The year (or 2?) of "universal testing" a few years ago was put in place to help find more minority and FRL kids, but it had the opposite effect as well. It found more kids, but even more of them were white/asian. So this isn't the first time.

Here's the problem: the kids we'd like to find just aren't there. That's straight from Dr. Vaughan's mouth (although I don't know if he'd ever come out and say it on a public stage), and he's been doing this longer than any of us, and has deep insights. He's worked his butt off over the years trying to identify and recruit more under-represented kids, but at the end of the day, they don't exist in the same percentages as white/asian kids -- at least not in ways that we can measure.

The problem is that even if a kid is born with potential, there are advantages to parents having either resources or dedication to education, and both of those help kids from a very young age cultivate their talents and abilities. We all know this to be true, and yet we ignore it when we say "why aren't more under-represented kids in APP?!"

So given that life isn't fair, and our society isn't perfectly balanced in every way, what can we do about it?

The biggest hurdle to overcome is that all parents need to understand how important education is for their kids, and they need to insist that their kids think about a wide variety of topics/problems, and that they work hard in school. But that's a tough sell when the parents themselves aren't educated and don't necessarily care. Culture is culture, and mistrust and apathy run very deep in some circles. Everyone knows that in some circles it's very UNcool to be smart and/or a good student. That's the ugly hurdle that few people want to talk about, and it's the biggest.

But we can at least do one thing as a district, and as a city. We can encourage those brave kids and families who come from FRL and under-represented backgrounds and who DO want to fight the tide, to enroll in programs that work for them. More attention has to be paid to supporting quality Spectrum and ALO in the south end, for example. If we can get more of these kids into a program where they're surrounded by other kids with similar backgrounds who also want to work to achieve their potential, then we have a chance to start turning this tanker around. Those programs can also act as a sort of "farm team" to help lift kids who might have APP potential into that program. Without that stepping stone, it's far more likely that their potential will never even be known.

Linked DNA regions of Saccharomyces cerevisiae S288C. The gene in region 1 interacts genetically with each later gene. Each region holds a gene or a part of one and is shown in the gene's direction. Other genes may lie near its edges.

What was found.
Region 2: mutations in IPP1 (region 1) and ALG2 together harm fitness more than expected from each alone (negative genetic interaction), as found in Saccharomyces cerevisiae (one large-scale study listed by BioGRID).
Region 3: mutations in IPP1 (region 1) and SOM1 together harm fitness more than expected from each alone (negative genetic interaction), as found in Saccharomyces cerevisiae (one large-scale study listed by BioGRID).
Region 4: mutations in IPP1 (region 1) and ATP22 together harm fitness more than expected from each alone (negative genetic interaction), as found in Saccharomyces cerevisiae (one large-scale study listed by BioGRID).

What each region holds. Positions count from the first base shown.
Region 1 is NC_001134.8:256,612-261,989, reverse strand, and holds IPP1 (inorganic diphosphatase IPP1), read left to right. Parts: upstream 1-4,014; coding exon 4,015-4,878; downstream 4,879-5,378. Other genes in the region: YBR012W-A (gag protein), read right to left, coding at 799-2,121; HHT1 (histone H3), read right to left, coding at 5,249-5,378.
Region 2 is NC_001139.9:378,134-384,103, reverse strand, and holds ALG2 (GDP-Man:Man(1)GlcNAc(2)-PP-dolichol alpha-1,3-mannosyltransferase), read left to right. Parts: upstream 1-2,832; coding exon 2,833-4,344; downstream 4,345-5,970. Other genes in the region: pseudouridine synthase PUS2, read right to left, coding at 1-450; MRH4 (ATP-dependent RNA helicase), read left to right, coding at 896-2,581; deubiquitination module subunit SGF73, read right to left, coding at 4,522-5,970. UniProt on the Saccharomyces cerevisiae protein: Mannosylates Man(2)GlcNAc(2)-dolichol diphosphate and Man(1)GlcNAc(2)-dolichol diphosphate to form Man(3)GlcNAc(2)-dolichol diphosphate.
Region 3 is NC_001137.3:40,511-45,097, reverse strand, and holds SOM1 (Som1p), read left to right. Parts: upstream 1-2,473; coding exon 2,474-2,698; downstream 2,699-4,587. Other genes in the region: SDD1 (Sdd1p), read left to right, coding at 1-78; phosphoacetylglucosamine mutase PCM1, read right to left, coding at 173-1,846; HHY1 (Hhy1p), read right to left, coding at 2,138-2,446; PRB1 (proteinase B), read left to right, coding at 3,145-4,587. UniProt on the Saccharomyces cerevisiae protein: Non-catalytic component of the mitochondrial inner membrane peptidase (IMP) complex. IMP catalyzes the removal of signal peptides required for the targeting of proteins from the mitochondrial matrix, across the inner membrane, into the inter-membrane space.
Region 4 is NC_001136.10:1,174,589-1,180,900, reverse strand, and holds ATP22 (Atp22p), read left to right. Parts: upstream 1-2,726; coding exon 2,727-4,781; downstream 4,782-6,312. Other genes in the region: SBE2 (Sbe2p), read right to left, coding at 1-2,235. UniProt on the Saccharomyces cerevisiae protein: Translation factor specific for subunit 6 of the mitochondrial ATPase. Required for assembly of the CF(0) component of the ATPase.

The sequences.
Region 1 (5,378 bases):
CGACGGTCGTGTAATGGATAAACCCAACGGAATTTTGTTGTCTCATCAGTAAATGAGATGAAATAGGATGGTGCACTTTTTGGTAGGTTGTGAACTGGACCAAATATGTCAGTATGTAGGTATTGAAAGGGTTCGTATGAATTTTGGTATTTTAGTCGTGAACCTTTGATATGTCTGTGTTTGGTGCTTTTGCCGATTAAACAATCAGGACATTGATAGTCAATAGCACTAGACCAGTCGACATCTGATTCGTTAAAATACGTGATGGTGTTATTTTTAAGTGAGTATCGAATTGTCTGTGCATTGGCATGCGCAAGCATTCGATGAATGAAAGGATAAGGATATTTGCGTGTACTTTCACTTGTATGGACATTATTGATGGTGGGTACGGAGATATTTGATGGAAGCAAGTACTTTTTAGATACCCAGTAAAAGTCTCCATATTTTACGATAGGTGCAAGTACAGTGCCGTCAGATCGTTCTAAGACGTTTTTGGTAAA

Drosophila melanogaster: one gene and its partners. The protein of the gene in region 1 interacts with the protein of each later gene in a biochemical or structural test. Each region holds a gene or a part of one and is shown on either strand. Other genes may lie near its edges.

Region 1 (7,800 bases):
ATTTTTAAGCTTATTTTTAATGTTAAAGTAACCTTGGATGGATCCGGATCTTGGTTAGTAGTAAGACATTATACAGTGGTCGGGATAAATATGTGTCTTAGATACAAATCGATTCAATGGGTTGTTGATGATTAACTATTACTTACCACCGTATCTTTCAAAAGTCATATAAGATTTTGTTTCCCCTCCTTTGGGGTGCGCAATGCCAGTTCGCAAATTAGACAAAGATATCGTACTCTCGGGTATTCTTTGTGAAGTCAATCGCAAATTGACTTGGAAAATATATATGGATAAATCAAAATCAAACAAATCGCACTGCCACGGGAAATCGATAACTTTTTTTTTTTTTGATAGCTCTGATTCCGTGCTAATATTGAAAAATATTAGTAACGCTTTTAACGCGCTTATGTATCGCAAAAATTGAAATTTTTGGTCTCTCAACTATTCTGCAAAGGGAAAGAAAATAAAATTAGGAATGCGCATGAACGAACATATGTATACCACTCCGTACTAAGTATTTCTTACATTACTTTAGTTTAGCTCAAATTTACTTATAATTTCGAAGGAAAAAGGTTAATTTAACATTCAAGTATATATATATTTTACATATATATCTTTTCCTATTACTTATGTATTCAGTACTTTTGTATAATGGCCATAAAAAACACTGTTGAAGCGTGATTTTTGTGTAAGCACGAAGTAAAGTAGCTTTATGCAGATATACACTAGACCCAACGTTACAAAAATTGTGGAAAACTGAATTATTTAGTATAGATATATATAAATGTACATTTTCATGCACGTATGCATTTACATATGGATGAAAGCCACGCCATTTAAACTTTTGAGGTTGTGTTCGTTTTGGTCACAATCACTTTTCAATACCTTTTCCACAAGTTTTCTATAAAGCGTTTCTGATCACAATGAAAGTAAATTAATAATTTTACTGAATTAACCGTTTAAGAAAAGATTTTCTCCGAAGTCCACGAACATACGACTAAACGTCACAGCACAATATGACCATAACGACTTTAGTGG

mirmac1 said…
For those of you wondering where the programs are...

Program Placement Report

SpEd families are still waiting for descriptions of just what an SM4 program looks like. I think it is top secret information.
Anonymous said…
I don't think the Spectrum and APP problem is one of resource allocation. As others have said, these kids are no more expensive to educate properly than to educate as seat warmers.

I think it's a problem of hurt feelings. And rather than manage the problem or expectations or reframe things or somehow solve it, we take the Spectrum program apart because we'd rather have 3 classes where 1/3 of the kids are bored than one classroom where they are challenged and learning how to learn and work hard. Because a vocal minority of parents of students in the at-grade-level class will feel bad.

Sorry kid, you pick up concepts really fast. Sucks to be you. We can't have anyone thinking they are special, can we?

Or as the Whittier principal reportedly said during a tour just today, explaining why classes are blended: There are no Spectrum lines at the grocery store.

Which I interpret to be: Your kid isn't special. They don't get special treatment.

A side note, what the hell is special anyway? Getting taught things you learned two years ago apparently is not special, being taught new things apparently is.

So in order to not have kids feel special, we don't meet their needs. We'll beat them down to grade level, one boring year at a time.

And parents of kids who would benefit from Spectrum start to look at APP. b/c their kid would do better there than bored stiff in their neighborhood school.

I have a kid at grade level and I have no problem with that, b/c she's learning. And another one who's bored and frustrated needlessly.

Anyone who can afford to go private, will, in this environment. Which is a bad sign for public schools.

Differentiation is a myth
Anonymous said…
From the same part I quoted earlier: "Data for students in ALO programs and schools were not available for longitudinal analysis and are not included in this section of the Profile" I read that as the 18% middle school figure does not include ALO students. No ?